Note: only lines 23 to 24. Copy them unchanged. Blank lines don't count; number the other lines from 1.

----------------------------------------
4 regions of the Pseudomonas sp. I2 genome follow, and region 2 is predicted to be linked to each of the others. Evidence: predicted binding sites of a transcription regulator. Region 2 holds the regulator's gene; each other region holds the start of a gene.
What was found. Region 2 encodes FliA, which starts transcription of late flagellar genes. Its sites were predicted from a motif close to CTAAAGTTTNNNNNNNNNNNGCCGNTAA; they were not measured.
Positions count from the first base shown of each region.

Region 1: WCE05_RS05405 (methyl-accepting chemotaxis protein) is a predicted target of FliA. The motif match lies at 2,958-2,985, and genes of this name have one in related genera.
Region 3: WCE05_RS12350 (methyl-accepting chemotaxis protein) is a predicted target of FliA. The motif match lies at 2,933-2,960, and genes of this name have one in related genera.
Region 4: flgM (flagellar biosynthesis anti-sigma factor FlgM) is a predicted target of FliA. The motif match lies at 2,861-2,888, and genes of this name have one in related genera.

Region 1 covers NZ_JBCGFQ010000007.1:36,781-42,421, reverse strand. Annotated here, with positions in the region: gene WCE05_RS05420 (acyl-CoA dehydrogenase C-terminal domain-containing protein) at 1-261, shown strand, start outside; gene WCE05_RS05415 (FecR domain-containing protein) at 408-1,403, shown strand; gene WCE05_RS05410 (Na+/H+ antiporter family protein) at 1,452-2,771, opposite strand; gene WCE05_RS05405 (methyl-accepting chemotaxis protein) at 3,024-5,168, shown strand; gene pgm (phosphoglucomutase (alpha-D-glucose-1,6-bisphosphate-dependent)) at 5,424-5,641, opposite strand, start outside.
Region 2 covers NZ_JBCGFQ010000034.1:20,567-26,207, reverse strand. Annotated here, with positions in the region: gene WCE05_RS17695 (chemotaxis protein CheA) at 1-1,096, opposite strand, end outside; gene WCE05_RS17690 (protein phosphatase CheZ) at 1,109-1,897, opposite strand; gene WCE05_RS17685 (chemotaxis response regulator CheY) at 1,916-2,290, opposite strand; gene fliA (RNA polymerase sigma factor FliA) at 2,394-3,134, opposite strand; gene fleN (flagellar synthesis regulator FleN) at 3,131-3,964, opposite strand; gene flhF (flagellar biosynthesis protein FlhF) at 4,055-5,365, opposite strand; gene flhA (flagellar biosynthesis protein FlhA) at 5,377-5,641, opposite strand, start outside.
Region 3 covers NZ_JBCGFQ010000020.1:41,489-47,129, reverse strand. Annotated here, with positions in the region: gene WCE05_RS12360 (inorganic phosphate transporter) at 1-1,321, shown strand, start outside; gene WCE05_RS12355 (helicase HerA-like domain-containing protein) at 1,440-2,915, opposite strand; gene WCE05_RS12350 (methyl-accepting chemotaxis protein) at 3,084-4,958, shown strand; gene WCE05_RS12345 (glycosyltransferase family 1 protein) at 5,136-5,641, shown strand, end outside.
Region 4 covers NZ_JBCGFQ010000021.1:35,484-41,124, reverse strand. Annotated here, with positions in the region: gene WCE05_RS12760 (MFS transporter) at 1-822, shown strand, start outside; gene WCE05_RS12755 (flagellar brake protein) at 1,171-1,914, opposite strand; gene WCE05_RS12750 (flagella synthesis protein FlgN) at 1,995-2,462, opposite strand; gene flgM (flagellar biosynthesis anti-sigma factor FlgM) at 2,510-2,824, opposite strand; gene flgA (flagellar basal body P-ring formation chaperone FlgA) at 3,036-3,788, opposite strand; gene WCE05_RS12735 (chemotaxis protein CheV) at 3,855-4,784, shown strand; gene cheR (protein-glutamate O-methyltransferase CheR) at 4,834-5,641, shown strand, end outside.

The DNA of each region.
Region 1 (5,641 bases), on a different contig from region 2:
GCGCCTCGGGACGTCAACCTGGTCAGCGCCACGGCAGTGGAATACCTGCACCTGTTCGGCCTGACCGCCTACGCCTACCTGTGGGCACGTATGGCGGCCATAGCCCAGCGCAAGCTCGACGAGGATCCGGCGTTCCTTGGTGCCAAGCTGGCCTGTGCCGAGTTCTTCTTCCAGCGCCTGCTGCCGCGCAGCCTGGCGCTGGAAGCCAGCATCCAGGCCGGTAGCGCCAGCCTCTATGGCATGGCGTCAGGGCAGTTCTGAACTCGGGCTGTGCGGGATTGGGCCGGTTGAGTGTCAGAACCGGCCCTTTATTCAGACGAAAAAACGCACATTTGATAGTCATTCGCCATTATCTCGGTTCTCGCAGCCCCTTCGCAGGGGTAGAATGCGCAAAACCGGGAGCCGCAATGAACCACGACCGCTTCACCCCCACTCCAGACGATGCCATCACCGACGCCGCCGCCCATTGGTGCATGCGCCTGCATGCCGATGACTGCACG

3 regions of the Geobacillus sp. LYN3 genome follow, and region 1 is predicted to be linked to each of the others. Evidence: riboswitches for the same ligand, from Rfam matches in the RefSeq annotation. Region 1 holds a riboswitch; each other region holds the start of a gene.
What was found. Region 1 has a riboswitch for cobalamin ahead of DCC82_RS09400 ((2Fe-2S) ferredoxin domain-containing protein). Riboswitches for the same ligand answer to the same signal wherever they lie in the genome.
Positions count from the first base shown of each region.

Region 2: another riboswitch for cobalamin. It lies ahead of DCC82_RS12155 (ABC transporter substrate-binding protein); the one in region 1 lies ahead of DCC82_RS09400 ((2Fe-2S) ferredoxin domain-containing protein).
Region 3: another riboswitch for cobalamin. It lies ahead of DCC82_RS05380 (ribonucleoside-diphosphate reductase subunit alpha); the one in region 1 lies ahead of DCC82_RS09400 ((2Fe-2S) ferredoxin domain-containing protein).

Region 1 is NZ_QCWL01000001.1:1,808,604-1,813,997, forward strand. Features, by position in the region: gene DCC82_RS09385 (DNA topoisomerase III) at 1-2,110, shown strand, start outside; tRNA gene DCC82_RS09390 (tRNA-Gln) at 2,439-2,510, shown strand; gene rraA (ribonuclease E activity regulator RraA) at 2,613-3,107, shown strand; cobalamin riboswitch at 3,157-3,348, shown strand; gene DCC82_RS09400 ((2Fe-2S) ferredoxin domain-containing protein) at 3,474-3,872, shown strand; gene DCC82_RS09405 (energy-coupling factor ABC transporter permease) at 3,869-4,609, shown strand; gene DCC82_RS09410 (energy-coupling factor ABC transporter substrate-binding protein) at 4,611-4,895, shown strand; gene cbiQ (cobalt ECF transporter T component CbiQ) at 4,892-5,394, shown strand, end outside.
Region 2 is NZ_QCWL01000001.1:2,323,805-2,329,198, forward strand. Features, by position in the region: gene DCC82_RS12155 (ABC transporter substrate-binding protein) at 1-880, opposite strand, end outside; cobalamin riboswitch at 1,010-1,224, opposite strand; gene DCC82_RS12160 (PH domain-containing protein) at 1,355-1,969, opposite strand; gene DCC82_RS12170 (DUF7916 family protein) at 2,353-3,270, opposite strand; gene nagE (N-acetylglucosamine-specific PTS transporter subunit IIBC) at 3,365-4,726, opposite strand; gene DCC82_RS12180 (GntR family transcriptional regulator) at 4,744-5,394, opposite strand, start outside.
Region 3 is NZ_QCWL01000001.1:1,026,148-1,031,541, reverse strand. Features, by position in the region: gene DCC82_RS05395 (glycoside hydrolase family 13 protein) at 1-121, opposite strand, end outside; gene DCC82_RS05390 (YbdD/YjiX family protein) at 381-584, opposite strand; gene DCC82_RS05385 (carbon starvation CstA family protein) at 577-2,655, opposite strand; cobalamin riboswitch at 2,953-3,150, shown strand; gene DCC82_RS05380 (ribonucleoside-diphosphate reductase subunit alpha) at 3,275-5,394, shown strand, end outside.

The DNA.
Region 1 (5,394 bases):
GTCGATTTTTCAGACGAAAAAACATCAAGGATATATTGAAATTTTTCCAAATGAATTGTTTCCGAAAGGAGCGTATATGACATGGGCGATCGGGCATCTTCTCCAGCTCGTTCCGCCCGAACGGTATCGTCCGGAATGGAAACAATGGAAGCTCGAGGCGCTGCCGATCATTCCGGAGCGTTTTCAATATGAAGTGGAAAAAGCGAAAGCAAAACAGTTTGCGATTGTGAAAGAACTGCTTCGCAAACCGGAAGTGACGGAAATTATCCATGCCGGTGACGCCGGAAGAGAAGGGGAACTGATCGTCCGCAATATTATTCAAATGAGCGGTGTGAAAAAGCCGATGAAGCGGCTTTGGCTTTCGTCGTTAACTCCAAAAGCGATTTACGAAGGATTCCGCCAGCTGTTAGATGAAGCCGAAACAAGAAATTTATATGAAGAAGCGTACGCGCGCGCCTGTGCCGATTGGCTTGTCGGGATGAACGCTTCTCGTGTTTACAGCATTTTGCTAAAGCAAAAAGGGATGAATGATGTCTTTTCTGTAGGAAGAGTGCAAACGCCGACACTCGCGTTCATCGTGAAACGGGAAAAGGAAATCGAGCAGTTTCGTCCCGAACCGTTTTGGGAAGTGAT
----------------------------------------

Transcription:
Region 1 (5,394 bases):
GTCGATTTTTCAGACGAAAAAACATCAAGGATATATTGAAATTTTTCCAAATGAATTGTTTCCGAAAGGAGCGTATATGACATGGGCGATCGGGCATCTTCTCCAGCTCGTTCCGCCCGAACGGTATCGTCCGGAATGGAAACAATGGAAGCTCGAGGCGCTGCCGATCATTCCGGAGCGTTTTCAATATGAAGTGGAAAAAGCGAAAGCAAAACAGTTTGCGATTGTGAAAGAACTGCTTCGCAAACCGGAAGTGACGGAAATTATCCATGCCGGTGACGCCGGAAGAGAAGGGGAACTGATCGTCCGCAATATTATTCAAATGAGCGGTGTGAAAAAGCCGATGAAGCGGCTTTGGCTTTCGTCGTTAACTCCAAAAGCGATTTACGAAGGATTCCGCCAGCTGTTAGATGAAGCCGAAACAAGAAATTTATATGAAGAAGCGTACGCGCGCGCCTGTGCCGATTGGCTTGTCGGGATGAACGCTTCTCGTGTTTACAGCATTTTGCTAAAGCAAAAAGGGATGAATGATGTCTTTTCTGTAGGAAGAGTGCAAACGCCGACACTCGCGTTCATCGTGAAACGGGAAAAGGAAATCGAGCAGTTTCGTCCCGAACCGTTTTGGGAAGTGAT